4-Move Arm-Toning Workout
Common responses include: building muscle, preventing injury, losing a few pounds or getting stronger. Although not as common, another popular reason is simply a desire to look good. People may be hesitant to share this, but they shouldn't be.
There's nothing wrong with wanting to look good. From a mental standpoint, looking better often means feeling better, which leads to a more confident outlook on life and improved self-esteem. And who doesn't want to feel good about themselves the next time they hit the beach?
If you want your arms to look better, try adding a 10- to 15-minute "gun-show" routine to the end of your workout a couple days per week. You'll have them ready for beach season in no time.
Note: While there's nothing wrong with training specific body parts, it's traditionally more effective to go with a full-body approach. Don't forget about your glutes, core, chest, back and other important muscle groups. Once you have a solid full-body program in place, then you can target specific areas of the body.
Neutral Grip Pull-Ups6 to 10 reps 1 of 7
This is considered a back exercise, but it does a great job of targeting the biceps, too.
As you begin, think of pulling the bar (or handle) down to you. Drive your elbows down and back as you bring your chest toward the handle. Resist the urge to kick your legs.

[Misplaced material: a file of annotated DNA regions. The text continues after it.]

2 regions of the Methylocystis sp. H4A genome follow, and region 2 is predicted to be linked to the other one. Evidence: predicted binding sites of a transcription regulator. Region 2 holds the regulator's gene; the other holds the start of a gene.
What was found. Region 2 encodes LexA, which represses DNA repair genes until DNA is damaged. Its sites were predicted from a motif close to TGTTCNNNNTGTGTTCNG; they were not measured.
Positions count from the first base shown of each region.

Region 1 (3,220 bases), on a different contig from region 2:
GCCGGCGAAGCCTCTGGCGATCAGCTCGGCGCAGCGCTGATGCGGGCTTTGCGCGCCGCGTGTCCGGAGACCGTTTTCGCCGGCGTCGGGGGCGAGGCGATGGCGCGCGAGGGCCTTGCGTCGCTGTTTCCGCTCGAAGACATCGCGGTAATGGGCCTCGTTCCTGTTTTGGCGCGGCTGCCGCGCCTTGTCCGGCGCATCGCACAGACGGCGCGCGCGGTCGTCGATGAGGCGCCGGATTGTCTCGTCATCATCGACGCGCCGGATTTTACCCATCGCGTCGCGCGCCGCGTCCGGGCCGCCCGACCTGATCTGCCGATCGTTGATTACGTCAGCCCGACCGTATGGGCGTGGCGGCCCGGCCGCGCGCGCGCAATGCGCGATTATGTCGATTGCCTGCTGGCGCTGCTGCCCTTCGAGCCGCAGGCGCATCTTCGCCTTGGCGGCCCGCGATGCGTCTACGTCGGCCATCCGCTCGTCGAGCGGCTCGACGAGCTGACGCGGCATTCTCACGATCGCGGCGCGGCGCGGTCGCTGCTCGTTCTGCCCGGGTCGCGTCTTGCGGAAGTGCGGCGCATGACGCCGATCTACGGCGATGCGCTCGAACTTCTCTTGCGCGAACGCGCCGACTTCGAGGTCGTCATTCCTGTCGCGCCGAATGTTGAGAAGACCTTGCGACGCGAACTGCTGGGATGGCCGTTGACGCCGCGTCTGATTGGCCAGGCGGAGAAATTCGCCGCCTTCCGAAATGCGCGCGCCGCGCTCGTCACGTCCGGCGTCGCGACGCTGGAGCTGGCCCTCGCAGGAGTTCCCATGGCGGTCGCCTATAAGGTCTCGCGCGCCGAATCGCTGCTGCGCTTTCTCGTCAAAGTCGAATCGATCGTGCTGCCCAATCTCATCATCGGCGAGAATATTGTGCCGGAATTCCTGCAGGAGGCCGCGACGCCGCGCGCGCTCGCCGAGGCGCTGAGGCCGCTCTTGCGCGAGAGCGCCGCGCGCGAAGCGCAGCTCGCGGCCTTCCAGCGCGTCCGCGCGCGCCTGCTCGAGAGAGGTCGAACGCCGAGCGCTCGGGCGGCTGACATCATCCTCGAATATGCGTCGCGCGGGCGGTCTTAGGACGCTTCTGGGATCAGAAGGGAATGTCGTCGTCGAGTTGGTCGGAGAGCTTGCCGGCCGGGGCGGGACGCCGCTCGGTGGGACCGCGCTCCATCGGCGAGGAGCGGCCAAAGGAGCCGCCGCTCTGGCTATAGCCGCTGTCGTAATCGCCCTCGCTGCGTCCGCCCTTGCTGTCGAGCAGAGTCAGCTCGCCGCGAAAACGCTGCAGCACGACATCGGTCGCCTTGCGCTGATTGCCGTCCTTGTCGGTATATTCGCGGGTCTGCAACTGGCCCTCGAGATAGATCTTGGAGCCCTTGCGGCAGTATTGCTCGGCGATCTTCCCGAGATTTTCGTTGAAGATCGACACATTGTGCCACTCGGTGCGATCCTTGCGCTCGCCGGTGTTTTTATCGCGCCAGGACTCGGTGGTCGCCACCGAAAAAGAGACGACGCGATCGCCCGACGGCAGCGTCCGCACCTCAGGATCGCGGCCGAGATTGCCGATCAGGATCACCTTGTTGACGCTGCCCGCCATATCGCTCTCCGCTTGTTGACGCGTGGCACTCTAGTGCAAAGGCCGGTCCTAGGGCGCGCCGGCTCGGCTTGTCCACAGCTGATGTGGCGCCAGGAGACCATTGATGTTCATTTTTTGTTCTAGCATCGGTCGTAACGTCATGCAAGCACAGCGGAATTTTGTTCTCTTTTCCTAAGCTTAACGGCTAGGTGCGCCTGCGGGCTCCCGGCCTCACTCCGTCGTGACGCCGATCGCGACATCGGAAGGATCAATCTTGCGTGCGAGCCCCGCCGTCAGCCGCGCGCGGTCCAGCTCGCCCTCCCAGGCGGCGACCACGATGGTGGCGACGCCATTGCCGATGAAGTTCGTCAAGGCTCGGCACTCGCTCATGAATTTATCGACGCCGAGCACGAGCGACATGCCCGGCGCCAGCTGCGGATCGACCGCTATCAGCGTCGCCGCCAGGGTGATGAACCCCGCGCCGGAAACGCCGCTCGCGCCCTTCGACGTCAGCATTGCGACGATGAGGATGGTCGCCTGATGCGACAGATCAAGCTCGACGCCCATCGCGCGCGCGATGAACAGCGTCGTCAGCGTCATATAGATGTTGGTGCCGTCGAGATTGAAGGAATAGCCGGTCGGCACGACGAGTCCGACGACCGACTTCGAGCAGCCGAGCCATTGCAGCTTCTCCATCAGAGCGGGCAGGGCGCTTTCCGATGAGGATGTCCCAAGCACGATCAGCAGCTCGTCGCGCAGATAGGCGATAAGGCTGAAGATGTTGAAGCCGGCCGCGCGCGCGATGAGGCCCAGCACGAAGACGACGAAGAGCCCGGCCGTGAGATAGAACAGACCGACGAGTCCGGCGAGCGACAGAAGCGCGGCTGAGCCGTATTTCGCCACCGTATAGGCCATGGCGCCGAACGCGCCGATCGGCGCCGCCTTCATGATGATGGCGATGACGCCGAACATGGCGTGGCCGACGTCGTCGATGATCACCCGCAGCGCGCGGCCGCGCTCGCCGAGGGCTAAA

At the bottom of the movement, fully extend your arms (if your shoulder joints allow it). Always remember: quality over quantity.
Note: If you're unable to perform 6 to 10 reps, try lat pull-downs with a neutral-grip handle.
Dips10 to 15 reps 2 of 7
Don't forget the "horseshoe" on the backside.
As long as you have healthy joints (especially shoulders), dips are a great exercise for the triceps. It's recommended to use parallel bars or even rings—use caution with a chair or bench, as they're not ideal for shoulder joints.
To perform the exercise, slowly lower your body—getting the upper arm parallel with the floor is a good goal. Push your body back to the start by extending your arms from the elbow joint. Keep your head and chest up throughout the movement.
Note: If you're unable to perform 10 to 15 reps, try using an assisted dip machine, or a tricep machine that mimics the downward push movement.
Barbell Curls10 to 15 repetitions 3 of 7
There's a reason curls are one of the most well known strength training exercises—they work.
Grab a barbell and begin with your palms facing away from the body. Curl the bar up to shoulder-height. Lower the weight under control and repeat for the desired reps.
Note: As you curl up, try to minimize excessive swinging or "cheating" with your body.
Cable/Band Tricep Extensions10 to 15 reps 4 of 7
Hold the handle or band at chest height with your elbows bent. Bring it down toward your thighs by fully extending your arms. Focus on squeezing your triceps at the end of every rep.
Maintain tension on the cable or band and return it to the starting position. Repeat for the desired reps.
Note: Don't forget to squeeze at the end of every rep. If you're using a band, try pulling it apart and getting your hands to the side of your thighs at the bottom of each rep for an extra challenge.
Workout5 of 7
The routine includes two pushing movements that focus on the triceps and two pulling movements that target the biceps.
Perform these four exercises in a circuit-style fashion (one exercise after the other). Complete 2 to 4 rounds, resting one minute in between.
Doug BalzariniAuthor Bio 6 of 7
Doug Balzarini is a personal trainer, fitness writer and creator of DB Strength. He's currently offering his services in Beverly, Mass., at Iron Village Strength & Conditioning.
Doug has several certifications, ranging from MMA to CrossFit. You can find out more on his website, DBstrength.com.